Old Man from Tlacochahuaya

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Old Man from Tlacochahuaya

His skin
is heavy and thick:
the leathery pelt
of a working animal.

His bare feet
poke from the scratchy
leather of rough-hewn,
home-made sandals
carved from auto tires.

His toenails are iron claws
gripping the earth:
a climber’s spikes.

When I examine them
they seem cut off from the man
as if they protruded
from a bestial hoof.

I imagine him horned,
tailed, and bearded,
leaping in a bright red
devil’s suit
through black smoke
and orange flames.

Water is the bond
that binds the earth’s poor,
so I offer him
water from my bottle.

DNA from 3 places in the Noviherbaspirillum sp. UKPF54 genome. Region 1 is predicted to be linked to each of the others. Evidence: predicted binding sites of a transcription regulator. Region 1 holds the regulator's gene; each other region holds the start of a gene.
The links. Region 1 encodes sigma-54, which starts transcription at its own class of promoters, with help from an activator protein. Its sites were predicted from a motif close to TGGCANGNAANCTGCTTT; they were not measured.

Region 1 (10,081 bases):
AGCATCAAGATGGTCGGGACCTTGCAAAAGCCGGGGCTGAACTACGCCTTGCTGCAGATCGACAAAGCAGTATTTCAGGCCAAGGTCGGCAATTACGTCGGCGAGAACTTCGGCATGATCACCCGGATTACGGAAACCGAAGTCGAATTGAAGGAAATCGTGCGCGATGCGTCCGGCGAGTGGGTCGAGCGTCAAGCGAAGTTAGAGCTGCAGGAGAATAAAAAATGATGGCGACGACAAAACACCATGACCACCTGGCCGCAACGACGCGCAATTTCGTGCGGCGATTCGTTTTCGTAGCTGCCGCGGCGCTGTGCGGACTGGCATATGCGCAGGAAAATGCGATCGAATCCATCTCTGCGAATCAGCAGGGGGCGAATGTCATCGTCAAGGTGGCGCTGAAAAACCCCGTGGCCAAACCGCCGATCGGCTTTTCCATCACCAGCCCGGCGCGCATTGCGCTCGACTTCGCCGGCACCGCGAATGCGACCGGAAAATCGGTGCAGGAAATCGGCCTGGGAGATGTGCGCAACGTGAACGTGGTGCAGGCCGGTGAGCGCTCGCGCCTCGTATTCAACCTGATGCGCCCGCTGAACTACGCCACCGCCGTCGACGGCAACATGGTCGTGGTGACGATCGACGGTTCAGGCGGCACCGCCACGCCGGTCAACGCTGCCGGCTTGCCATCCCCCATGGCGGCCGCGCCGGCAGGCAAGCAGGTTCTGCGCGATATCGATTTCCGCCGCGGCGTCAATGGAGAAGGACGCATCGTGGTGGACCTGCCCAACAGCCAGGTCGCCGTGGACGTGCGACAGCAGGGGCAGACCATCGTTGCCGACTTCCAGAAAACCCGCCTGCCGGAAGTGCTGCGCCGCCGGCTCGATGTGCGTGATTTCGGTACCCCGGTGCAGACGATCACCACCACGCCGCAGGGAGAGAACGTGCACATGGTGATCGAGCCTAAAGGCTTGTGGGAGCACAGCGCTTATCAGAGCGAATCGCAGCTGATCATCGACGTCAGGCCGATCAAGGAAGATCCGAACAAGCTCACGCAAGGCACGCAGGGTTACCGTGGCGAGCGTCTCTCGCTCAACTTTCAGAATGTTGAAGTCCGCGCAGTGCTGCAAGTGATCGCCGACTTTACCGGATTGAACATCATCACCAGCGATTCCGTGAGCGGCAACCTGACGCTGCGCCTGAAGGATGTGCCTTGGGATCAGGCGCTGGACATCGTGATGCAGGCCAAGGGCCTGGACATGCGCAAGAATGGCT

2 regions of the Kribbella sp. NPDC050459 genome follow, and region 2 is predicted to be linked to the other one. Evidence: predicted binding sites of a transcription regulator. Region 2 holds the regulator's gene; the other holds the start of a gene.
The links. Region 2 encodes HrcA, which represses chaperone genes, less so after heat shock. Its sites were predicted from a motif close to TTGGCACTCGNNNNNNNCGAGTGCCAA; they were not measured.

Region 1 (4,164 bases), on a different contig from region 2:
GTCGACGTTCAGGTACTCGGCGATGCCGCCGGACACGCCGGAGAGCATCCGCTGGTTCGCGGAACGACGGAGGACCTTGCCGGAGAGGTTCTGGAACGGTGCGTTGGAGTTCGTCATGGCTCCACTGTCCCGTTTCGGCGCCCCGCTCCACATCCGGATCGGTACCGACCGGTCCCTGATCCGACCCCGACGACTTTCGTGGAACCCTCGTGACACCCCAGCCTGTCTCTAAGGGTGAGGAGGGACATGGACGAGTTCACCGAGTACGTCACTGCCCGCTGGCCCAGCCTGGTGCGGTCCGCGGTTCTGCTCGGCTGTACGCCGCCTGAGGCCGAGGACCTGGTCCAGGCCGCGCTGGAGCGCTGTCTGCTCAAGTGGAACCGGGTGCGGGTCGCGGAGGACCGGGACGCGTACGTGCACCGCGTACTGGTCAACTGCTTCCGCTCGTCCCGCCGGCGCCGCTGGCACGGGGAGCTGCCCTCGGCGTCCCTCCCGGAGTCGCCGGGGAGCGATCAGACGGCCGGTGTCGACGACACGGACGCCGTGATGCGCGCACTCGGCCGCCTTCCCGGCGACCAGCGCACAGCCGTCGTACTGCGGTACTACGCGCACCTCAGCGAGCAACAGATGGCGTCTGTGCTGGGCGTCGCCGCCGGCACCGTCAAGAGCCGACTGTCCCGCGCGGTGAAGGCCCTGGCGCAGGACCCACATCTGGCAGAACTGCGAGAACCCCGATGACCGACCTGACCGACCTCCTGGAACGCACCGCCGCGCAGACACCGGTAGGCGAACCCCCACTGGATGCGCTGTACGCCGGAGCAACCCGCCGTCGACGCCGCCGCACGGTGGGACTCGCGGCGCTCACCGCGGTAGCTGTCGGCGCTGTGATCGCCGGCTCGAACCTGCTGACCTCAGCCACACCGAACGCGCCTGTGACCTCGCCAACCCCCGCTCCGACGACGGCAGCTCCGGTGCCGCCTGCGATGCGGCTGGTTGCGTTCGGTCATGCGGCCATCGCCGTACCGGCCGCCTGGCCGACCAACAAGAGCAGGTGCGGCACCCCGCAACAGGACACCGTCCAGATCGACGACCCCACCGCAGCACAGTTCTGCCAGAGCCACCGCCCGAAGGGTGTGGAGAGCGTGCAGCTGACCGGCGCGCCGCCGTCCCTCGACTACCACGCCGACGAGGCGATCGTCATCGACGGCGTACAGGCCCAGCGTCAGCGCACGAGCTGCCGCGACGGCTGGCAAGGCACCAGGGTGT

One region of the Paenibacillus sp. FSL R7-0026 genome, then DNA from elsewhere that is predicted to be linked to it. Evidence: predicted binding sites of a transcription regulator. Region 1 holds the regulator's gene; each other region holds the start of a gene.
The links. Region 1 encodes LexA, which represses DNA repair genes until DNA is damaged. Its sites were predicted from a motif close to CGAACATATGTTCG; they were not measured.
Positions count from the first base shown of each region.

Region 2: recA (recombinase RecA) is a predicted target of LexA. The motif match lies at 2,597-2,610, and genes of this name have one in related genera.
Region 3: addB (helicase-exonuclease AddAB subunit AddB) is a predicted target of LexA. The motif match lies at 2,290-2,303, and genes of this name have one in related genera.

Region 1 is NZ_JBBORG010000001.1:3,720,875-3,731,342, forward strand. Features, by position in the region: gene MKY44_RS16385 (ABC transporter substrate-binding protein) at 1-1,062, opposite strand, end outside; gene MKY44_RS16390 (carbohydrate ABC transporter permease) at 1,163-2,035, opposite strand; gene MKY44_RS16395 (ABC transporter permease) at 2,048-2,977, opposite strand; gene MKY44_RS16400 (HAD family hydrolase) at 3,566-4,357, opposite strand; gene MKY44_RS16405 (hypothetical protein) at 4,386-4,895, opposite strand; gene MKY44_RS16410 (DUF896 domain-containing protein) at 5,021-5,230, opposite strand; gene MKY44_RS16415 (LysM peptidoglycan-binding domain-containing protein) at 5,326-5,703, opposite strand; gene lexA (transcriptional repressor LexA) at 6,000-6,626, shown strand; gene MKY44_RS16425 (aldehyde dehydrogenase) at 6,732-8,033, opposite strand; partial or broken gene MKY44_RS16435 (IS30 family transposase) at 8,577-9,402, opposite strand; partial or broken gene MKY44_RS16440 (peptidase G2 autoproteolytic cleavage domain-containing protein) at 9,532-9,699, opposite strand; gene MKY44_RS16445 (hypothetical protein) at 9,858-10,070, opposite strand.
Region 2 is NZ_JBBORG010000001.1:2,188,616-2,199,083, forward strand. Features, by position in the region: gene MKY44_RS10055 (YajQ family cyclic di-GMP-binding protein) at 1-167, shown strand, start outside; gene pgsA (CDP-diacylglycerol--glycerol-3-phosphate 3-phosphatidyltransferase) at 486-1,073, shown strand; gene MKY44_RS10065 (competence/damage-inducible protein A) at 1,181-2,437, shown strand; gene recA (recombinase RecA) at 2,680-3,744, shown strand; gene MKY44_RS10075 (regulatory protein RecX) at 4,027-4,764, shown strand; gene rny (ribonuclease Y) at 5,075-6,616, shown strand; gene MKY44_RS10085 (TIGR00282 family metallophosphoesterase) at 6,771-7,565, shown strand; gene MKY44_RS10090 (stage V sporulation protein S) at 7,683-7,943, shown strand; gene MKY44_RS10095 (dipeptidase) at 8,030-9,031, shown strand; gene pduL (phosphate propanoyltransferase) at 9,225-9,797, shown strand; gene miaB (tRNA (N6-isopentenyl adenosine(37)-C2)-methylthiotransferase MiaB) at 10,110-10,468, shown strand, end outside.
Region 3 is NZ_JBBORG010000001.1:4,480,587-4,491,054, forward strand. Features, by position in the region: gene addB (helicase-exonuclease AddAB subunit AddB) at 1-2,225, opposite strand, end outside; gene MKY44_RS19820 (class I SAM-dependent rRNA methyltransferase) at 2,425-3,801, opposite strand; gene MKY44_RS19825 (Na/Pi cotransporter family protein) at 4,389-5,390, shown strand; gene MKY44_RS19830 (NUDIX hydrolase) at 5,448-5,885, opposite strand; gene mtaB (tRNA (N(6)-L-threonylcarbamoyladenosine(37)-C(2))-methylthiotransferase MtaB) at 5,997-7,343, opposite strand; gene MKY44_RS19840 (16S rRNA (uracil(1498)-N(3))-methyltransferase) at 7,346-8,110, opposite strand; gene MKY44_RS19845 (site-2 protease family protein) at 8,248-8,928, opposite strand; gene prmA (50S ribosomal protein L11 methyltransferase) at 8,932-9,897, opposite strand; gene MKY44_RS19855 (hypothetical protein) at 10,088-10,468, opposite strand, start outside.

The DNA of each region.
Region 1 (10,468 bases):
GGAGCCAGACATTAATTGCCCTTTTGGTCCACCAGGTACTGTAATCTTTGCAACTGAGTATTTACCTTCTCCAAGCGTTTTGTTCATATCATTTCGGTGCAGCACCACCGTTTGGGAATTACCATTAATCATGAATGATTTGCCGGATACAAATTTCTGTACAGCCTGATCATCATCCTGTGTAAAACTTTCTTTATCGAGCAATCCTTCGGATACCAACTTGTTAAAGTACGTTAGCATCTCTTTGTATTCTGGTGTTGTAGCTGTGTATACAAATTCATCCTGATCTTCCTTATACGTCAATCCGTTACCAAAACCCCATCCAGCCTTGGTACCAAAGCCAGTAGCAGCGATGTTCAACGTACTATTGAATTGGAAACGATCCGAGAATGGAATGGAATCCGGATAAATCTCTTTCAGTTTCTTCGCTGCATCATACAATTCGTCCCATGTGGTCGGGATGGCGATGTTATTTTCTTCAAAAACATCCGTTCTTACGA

Then I see him sparkle
and his eyes are as clear
as the water he drinks
from the bottle I gift him.

Brothers across
artificial frontiers
we shake hands,
and now we are one.

Watered,
he is my friend,
my true amigo.

“Where are you going next?” I ask.

“Nowhere,”
he shrugs.

“I am just happy to be here,
squatting in this line of shade
that protects me from the fierce
knife-blade of the sun.”

13 thoughts on “Old Man from Tlacochahuaya

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